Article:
Vecchio also noted the impressive start for Disney+. Since its launch in Nov. 2019, it has competed with Netflix and Amazon Prime as one of the industry’s top streamers.
Vecchio notes that the real increase, over 70%, came when Disney announced that ARTEMIS FOWL and HAMILTON—both destined for theaters—would be released on Disney+.
“After Disney began a European expansion on March 24, 2020 (including the U.K. and Germany), coupled with announcements that movie that had been intended for theatrical release — “Artemis Fowl” and “Hamilton” — would be direct-to-consumer, subscribers grew to 57.5 million by June 27, 2020. This was a whopping 71.6% increase,” Vecchio wrote. “The international expansion and direct-to-consumer enticements shifted the trajectory of subscriptions significantly upward as noted in the chart above. The new trajectory influences Wall Street expectations and reflects Disney’s addiction. This has significant implications for Disney, audiences, theaters and talent.”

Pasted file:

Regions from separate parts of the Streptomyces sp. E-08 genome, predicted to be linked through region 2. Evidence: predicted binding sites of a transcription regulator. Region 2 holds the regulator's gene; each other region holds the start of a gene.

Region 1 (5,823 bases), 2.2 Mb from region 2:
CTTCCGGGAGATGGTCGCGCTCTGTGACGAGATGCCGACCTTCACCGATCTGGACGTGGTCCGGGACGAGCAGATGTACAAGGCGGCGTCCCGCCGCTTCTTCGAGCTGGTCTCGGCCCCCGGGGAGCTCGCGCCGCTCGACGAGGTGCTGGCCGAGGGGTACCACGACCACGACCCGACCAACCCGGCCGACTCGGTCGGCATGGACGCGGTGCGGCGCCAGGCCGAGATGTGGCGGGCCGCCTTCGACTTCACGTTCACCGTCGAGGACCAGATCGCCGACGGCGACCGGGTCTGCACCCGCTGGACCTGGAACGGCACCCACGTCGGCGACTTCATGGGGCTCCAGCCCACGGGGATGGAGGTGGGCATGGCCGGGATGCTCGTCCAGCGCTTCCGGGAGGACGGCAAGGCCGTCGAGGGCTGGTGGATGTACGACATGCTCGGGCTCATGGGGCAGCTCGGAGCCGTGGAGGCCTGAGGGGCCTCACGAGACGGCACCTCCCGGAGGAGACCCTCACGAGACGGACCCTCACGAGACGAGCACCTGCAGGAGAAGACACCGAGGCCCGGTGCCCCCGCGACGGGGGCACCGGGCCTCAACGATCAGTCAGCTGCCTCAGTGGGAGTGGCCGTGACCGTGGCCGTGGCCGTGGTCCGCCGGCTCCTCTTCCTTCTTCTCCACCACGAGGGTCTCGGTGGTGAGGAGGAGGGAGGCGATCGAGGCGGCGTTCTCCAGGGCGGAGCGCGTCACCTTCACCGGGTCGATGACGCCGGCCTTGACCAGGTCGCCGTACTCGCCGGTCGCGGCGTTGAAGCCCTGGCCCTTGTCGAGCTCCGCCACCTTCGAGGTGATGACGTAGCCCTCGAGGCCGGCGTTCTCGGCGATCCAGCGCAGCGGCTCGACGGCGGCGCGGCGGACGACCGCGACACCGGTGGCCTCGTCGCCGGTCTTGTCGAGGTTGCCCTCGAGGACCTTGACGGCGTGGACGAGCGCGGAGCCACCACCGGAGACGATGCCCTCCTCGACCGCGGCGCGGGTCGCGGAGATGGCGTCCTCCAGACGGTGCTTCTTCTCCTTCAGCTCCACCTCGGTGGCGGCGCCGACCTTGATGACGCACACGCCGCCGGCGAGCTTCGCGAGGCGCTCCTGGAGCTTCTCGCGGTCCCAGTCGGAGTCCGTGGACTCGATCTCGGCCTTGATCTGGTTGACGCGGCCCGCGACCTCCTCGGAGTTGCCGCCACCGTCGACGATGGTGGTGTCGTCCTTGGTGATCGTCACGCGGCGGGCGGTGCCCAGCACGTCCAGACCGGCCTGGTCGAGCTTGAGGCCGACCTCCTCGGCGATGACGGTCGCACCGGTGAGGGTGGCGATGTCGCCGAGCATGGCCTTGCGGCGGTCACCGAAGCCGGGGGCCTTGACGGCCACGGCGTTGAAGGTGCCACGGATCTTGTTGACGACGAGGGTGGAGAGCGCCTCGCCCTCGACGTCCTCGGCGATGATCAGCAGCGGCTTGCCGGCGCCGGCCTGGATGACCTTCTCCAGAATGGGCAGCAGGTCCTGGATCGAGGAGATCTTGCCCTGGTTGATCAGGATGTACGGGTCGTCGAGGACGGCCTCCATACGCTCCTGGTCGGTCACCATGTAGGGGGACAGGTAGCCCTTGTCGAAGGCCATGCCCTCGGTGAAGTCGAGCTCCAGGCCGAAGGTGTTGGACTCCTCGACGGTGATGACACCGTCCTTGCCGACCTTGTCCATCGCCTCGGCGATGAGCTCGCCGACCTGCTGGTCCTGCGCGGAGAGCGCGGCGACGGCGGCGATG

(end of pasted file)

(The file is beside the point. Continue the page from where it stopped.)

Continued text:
In late 2020 and 2021, the direct-to-consumer strategy became a staple among large studios like Disney and Warner Bros.
“Efforts to stay on the same trajectory in 2021 with an array of offerings that included ‘WandaVision’ in January through the Disney Premier Access release of “Jungle Cruise” as a simultaneous theatrical and $30 paid download release via Disney Plus in July,” Vecchio noted.